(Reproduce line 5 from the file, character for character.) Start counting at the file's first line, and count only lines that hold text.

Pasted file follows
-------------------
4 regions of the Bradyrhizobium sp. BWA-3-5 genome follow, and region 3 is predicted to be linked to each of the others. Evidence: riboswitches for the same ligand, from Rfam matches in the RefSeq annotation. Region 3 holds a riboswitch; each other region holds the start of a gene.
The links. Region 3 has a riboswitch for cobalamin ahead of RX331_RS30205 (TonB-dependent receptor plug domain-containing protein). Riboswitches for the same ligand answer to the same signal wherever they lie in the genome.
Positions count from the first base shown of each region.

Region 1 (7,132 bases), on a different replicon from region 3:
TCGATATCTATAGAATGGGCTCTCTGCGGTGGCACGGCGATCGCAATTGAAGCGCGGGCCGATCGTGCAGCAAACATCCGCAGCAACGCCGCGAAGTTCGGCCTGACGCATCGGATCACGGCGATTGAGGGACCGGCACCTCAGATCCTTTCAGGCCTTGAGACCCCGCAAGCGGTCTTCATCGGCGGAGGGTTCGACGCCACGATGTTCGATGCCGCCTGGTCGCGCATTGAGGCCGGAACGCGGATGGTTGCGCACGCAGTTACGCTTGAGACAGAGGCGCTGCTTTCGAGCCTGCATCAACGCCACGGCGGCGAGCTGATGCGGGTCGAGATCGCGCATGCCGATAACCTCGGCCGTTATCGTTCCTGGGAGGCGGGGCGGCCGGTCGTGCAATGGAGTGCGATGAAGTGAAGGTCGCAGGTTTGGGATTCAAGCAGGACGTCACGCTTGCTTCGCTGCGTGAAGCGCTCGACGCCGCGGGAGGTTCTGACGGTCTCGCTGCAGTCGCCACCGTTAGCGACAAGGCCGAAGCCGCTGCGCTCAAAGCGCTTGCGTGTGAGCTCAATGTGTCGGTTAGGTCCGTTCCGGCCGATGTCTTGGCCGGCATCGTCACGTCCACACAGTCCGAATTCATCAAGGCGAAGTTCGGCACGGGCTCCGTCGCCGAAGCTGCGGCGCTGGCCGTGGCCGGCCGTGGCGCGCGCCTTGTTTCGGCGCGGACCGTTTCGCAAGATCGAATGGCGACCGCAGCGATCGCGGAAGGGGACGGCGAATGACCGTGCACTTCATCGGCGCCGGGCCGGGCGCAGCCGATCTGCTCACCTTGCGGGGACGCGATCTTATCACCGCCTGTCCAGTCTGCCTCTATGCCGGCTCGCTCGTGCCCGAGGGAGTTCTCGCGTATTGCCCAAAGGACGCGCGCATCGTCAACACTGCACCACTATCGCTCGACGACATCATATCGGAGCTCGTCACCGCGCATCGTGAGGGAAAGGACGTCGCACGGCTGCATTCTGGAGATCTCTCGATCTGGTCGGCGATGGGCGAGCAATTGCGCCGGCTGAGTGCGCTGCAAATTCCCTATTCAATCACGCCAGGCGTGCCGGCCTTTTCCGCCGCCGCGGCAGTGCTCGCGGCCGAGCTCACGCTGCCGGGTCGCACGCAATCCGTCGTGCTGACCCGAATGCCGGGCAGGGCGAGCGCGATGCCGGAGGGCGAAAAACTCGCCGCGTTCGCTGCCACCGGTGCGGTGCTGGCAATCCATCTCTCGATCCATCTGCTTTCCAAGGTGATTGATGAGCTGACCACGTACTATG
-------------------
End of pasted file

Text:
TCGATATCTATAGAATGGGCTCTCTGCGGTGGCACGGCGATCGCAATTGAAGCGCGGGCCGATCGTGCAGCAAACATCCGCAGCAACGCCGCGAAGTTCGGCCTGACGCATCGGATCACGGCGATTGAGGGACCGGCACCTCAGATCCTTTCAGGCCTTGAGACCCCGCAAGCGGTCTTCATCGGCGGAGGGTTCGACGCCACGATGTTCGATGCCGCCTGGTCGCGCATTGAGGCCGGAACGCGGATGGTTGCGCACGCAGTTACGCTTGAGACAGAGGCGCTGCTTTCGAGCCTGCATCAACGCCACGGCGGCGAGCTGATGCGGGTCGAGATCGCGCATGCCGATAACCTCGGCCGTTATCGTTCCTGGGAGGCGGGGCGGCCGGTCGTGCAATGGAGTGCGATGAAGTGAAGGTCGCAGGTTTGGGATTCAAGCAGGACGTCACGCTTGCTTCGCTGCGTGAAGCGCTCGACGCCGCGGGAGGTTCTGACGGTCTCGCTGCAGTCGCCACCGTTAGCGACAAGGCCGAAGCCGCTGCGCTCAAAGCGCTTGCGTGTGAGCTCAATGTGTCGGTTAGGTCCGTTCCGGCCGATGTCTTGGCCGGCATCGTCACGTCCACACAGTCCGAATTCATCAAGGCGAAGTTCGGCACGGGCTCCGTCGCCGAAGCTGCGGCGCTGGCCGTGGCCGGCCGTGGCGCGCGCCTTGTTTCGGCGCGGACCGTTTCGCAAGATCGAATGGCGACCGCAGCGATCGCGGAAGGGGACGGCGAATGACCGTGCACTTCATCGGCGCCGGGCCGGGCGCAGCCGATCTGCTCACCTTGCGGGGACGCGATCTTATCACCGCCTGTCCAGTCTGCCTCTATGCCGGCTCGCTCGTGCCCGAGGGAGTTCTCGCGTATTGCCCAAAGGACGCGCGCATCGTCAACACTGCACCACTATCGCTCGACGACATCATATCGGAGCTCGTCACCGCGCATCGTGAGGGAAAGGACGTCGCACGGCTGCATTCTGGAGATCTCTCGATCTGGTCGGCGATGGGCGAGCAATTGCGCCGGCTGAGTGCGCTGCAAATTCCCTATTCAATCACGCCAGGCGTGCCGGCCTTTTCCGCCGCCGCGGCAGTGCTCGCGGCCGAGCTCACGCTGCCGGGTCGCACGCAATCCGTCGTGCTGACCCGAATGCCGGGCAGGGCGAGCGCGATGCCGGAGGGCGAAAAACTCGCCGCGTTCGCTGCCACCGGTGCGGTGCTGGCAATCCATCTCTCGATCCATCTGCTTTCCAAGGTGATTGATGAGCTGACCACGTACTATG